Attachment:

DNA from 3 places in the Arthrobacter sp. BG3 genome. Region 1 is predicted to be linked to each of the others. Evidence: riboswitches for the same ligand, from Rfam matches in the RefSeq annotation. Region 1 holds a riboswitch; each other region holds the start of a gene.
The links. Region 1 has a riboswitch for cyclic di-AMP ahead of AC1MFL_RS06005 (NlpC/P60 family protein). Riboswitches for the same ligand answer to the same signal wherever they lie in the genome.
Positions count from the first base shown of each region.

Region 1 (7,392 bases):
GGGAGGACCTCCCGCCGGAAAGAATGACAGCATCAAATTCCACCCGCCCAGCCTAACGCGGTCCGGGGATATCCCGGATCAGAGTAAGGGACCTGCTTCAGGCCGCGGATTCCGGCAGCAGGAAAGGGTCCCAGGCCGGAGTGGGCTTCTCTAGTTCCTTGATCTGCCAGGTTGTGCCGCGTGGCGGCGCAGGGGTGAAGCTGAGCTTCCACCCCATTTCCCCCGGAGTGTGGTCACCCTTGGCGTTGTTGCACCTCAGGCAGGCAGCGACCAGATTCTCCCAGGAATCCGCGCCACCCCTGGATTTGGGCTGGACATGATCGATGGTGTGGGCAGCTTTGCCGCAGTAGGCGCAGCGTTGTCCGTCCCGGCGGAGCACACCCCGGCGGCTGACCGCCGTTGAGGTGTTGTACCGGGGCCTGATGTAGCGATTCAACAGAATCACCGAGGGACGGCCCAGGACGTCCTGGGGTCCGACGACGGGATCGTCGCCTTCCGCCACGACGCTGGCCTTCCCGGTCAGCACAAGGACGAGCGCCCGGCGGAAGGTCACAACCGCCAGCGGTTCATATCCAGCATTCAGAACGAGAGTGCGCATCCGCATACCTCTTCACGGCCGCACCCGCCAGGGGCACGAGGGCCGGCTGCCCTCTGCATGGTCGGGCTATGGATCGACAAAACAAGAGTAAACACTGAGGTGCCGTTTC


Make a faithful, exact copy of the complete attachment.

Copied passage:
DNA from 3 places in the Arthrobacter sp. BG3 genome. Region 1 is predicted to be linked to each of the others. Evidence: riboswitches for the same ligand, from Rfam matches in the RefSeq annotation. Region 1 holds a riboswitch; each other region holds the start of a gene.
The links. Region 1 has a riboswitch for cyclic di-AMP ahead of AC1MFL_RS06005 (NlpC/P60 family protein). Riboswitches for the same ligand answer to the same signal wherever they lie in the genome.
Positions count from the first base shown of each region.

Region 1 (7,392 bases):
GGGAGGACCTCCCGCCGGAAAGAATGACAGCATCAAATTCCACCCGCCCAGCCTAACGCGGTCCGGGGATATCCCGGATCAGAGTAAGGGACCTGCTTCAGGCCGCGGATTCCGGCAGCAGGAAAGGGTCCCAGGCCGGAGTGGGCTTCTCTAGTTCCTTGATCTGCCAGGTTGTGCCGCGTGGCGGCGCAGGGGTGAAGCTGAGCTTCCACCCCATTTCCCCCGGAGTGTGGTCACCCTTGGCGTTGTTGCACCTCAGGCAGGCAGCGACCAGATTCTCCCAGGAATCCGCGCCACCCCTGGATTTGGGCTGGACATGATCGATGGTGTGGGCAGCTTTGCCGCAGTAGGCGCAGCGTTGTCCGTCCCGGCGGAGCACACCCCGGCGGCTGACCGCCGTTGAGGTGTTGTACCGGGGCCTGATGTAGCGATTCAACAGAATCACCGAGGGACGGCCCAGGACGTCCTGGGGTCCGACGACGGGATCGTCGCCTTCCGCCACGACGCTGGCCTTCCCGGTCAGCACAAGGACGAGCGCCCGGCGGAAGGTCACAACCGCCAGCGGTTCATATCCAGCATTCAGAACGAGAGTGCGCATCCGCATACCTCTTCACGGCCGCACCCGCCAGGGGCACGAGGGCCGGCTGCCCTCTGCATGGTCGGGCTATGGATCGACAAAACAAGAGTAAACACTGAGGTGCCGTTTC